To the Editor—Serial asymptomatic screen testing of staff with reverse-transcriptase polymerase chain reaction (RT-PCR) has been used in some jurisdictions as one strategy to help prevent severe acute respiratory coronavirus virus 2 (SARS-CoV-2) outbreaks in high-risk settings. 1 Results from other serially screened populations during periods of low community SARS-CoV-2 incidence demonstrated very low percent positivity (<0.5%) Reference Snoeck, Vaillant and Abdelrahman2,Reference Olalla, Corrrea and Martin-Escalante3 ; the yield in settings with high SARS-CoV-2 community incidence is less well understood. We investigated the percent positivity of routine asymptomatic screen testing in nursing-home staff during periods of both low and high SARS-CoV-2 incidence.
Beginning July 1, 2020, all nursing-home staff in Ontario, Canada, were required to undergo serial asymptomatic screen testing for SARS-CoV-2 by nasopharyngeal RT-PCR twice per month, 1 which then increased to once per week on November 22, 2020, in regions with weekly SARS-CoV-2 incidence of >25 per 100,000 population. Reference Steele4 Staff with a history of coronavirus disease 2019 (COVID-19) were exempt from testing. Data were collected centrally and included reporting from all 623 nursing homes in the province. Staff tested while symptomatic and homes experiencing COVID-19 outbreaks were excluded from the analyses. The study period was June 28, 2020, until March 13, 2021. Analysis and graphing were conducted using Microsoft Excel (Microsoft, Redmond, WA). The study was approved by the University of Toronto Research Ethics Board.
In total, 705,370 SARS-CoV-2 screen tests were collected during the study period; of these, 1,147 were positive (positivity rate, 0.16%). During July and August 2020, when the weekly SARS-CoV-2 incidence in Ontario was <10 cases per 100,000 individuals, the positivity rate in asymptomatic nursing-home staff was <0.1%. During December 2020–January 2021, when weekly SARS-CoV-2 incidence in Ontario was >100 cases per 100,000, the asymptomatic screening positivity rates in nursing-home staff peaked at 0.36%.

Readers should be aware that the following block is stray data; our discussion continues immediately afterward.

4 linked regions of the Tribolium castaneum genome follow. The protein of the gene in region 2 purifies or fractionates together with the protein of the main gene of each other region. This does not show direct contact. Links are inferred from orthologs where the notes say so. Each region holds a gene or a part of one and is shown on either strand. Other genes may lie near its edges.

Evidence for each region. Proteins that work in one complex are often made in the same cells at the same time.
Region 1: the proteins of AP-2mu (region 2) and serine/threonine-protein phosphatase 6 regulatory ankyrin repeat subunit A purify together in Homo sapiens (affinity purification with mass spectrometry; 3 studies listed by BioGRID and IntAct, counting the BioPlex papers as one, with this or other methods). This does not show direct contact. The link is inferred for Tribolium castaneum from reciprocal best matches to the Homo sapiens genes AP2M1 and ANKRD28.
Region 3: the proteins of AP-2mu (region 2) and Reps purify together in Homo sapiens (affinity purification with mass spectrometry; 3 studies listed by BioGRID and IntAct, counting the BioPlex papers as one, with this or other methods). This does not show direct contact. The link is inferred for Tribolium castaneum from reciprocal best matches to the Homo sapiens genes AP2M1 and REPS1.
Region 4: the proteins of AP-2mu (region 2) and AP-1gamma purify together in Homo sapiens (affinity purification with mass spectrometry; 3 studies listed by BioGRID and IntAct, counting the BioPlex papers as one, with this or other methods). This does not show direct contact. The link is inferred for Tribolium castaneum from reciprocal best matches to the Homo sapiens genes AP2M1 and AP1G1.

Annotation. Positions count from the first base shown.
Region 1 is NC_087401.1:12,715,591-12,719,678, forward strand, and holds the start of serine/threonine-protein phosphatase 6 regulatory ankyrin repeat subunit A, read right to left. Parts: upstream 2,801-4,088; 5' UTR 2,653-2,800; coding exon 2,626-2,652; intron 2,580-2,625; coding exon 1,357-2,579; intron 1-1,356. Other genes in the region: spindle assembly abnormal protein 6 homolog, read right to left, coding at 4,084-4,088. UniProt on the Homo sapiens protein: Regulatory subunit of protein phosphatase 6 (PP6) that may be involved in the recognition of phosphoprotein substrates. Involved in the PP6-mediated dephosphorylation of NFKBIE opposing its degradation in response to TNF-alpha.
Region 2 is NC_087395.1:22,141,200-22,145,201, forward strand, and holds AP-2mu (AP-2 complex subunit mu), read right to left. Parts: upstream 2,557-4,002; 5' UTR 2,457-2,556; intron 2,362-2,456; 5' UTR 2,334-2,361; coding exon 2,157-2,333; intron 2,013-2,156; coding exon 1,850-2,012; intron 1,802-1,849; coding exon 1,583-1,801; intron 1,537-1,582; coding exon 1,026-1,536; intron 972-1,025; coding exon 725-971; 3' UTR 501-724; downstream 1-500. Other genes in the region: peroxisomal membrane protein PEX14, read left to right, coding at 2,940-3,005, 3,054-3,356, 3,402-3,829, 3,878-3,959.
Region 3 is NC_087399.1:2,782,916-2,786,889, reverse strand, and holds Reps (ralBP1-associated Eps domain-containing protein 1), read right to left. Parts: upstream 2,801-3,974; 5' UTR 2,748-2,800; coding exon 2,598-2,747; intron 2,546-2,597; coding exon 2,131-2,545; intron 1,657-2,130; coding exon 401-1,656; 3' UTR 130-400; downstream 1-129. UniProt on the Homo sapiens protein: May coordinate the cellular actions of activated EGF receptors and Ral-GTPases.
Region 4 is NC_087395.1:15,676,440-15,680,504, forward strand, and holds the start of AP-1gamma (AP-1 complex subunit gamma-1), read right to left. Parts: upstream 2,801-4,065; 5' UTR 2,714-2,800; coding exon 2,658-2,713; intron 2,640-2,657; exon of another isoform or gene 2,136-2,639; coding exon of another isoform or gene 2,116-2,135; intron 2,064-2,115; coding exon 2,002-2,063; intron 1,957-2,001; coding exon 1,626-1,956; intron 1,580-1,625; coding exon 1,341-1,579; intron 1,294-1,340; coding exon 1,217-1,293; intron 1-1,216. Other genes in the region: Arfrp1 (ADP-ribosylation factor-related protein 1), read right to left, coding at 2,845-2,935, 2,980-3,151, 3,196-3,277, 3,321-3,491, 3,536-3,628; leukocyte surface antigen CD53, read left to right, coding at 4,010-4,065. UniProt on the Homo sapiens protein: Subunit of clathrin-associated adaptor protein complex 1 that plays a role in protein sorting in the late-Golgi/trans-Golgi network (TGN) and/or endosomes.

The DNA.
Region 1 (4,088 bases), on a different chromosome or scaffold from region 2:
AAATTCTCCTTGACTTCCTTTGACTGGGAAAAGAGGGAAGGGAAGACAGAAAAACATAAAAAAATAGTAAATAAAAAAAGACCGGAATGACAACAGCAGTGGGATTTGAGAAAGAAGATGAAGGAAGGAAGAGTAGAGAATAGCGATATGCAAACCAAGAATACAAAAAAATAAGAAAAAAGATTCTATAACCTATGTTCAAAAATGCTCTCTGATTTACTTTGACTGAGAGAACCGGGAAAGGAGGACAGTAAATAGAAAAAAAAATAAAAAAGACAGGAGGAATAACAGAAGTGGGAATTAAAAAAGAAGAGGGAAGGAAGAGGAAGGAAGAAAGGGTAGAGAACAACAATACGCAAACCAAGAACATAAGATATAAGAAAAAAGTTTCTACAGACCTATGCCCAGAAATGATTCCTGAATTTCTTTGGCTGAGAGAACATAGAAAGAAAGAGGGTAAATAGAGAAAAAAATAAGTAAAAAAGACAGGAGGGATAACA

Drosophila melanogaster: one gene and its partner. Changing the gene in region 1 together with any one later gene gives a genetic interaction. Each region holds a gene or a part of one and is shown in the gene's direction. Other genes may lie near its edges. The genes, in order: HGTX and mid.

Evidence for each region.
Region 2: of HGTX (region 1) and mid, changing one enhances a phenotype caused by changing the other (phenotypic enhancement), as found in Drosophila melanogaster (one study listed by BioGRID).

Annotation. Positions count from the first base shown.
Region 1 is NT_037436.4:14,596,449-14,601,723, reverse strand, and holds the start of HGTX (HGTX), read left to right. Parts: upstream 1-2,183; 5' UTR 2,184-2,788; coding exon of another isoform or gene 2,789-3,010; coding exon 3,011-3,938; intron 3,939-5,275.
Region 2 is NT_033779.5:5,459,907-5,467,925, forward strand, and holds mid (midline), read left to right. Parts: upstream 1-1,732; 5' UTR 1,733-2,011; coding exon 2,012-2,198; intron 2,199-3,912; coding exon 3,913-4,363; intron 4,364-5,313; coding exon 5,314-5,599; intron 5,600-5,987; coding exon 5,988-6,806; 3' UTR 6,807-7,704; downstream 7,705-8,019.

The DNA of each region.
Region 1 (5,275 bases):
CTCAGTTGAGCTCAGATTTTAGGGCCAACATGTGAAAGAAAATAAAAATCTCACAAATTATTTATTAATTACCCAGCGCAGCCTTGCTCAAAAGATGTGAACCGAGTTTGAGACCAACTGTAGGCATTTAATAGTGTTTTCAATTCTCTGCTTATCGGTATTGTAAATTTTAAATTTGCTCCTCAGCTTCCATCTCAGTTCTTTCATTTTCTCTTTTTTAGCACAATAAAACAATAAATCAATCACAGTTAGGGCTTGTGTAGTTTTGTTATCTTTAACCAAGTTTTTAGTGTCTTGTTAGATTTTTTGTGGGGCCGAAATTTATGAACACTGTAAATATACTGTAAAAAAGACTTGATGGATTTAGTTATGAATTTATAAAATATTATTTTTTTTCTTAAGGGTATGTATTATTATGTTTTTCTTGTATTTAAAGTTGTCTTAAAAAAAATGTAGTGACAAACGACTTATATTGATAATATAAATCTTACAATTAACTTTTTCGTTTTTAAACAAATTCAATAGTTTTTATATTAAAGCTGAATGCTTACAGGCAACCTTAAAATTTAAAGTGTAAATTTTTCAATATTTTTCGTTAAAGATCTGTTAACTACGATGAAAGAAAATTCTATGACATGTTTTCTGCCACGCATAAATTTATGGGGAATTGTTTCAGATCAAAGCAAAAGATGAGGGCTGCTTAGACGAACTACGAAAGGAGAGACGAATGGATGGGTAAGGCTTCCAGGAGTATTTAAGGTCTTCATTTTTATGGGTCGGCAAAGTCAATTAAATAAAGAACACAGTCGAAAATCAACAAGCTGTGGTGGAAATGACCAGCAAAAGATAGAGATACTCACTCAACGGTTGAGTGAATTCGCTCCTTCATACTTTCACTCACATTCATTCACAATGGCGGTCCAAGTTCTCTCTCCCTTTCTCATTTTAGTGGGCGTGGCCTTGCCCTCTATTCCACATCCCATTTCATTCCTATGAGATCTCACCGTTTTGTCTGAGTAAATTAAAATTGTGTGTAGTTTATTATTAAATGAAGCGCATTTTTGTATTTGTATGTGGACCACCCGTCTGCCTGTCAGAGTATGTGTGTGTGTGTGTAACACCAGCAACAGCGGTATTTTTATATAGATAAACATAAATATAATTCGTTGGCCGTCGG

Our study confirms previous work showing that, during times of low SARS-CoV-2 incidence, the yield of routine asymptomatic screen testing is very low. We further show that in times of high SARS-CoV-2 incidence, positivity rose only modestly to a peak of 0.36% in contrast to the rise in percent positivity observed in symptomatic individuals. This finding contrasts an earlier study showing 13.7% positivity in systematically screened pregnant women in New York in late March and early April of 2020. Reference Sutton, Fuchs, D’Alton and Goffman5 This finding may be explained by the fact that, at the time, access to SARS-CoV-2 testing for the general public was limited. Also, without reporting on previous COVID-19–compatible illness associated with this testing, positive cases may have in fact had recovered illness with prolonged viral RNA persistence. Thus, staff in the study underwent serial symptomatic screening and screen testing and also had access to symptomatic testing. Although SARS-CoV-2 vaccination of nursing-home staff began December 14, 2020, the roll out was slow, with only 55% of staff receiving their first dose by February 23, 2021. Vaccination would not have impacted the results at peak in December 2020. Reference Brown, Stall and Vanniyasingam6
Our findings demonstrate that outside an outbreak or high-risk contact setting, the pretest probability of routine asymptomatic SARS-CoV-2 screen testing remains low, even in settings with high SARS-CoV-2 incidence. When pretest probability is low, the rate of false positives increases, further increasing the opportunity costs of such testing strategies (eg, unnecessary isolation of residents). Although routine screen testing has theoretical benefits, the low yield seen in our study, even during high SARS-CoV-2 incidence, means that in sectors with limited resources, these costs must be weighed against the limited benefit of such testing. The yield in those fully vaccinated against SARS-CoV-2 will be even further reduced, suggesting that any benefit from asymptomatic screen testing in fully vaccinated individuals unlikely apart from high-risk exposures and outbreaks.
No financial support was provided relevant to this article.
Conflicts of interest
All authors report no conflicts of interest relevant to this article.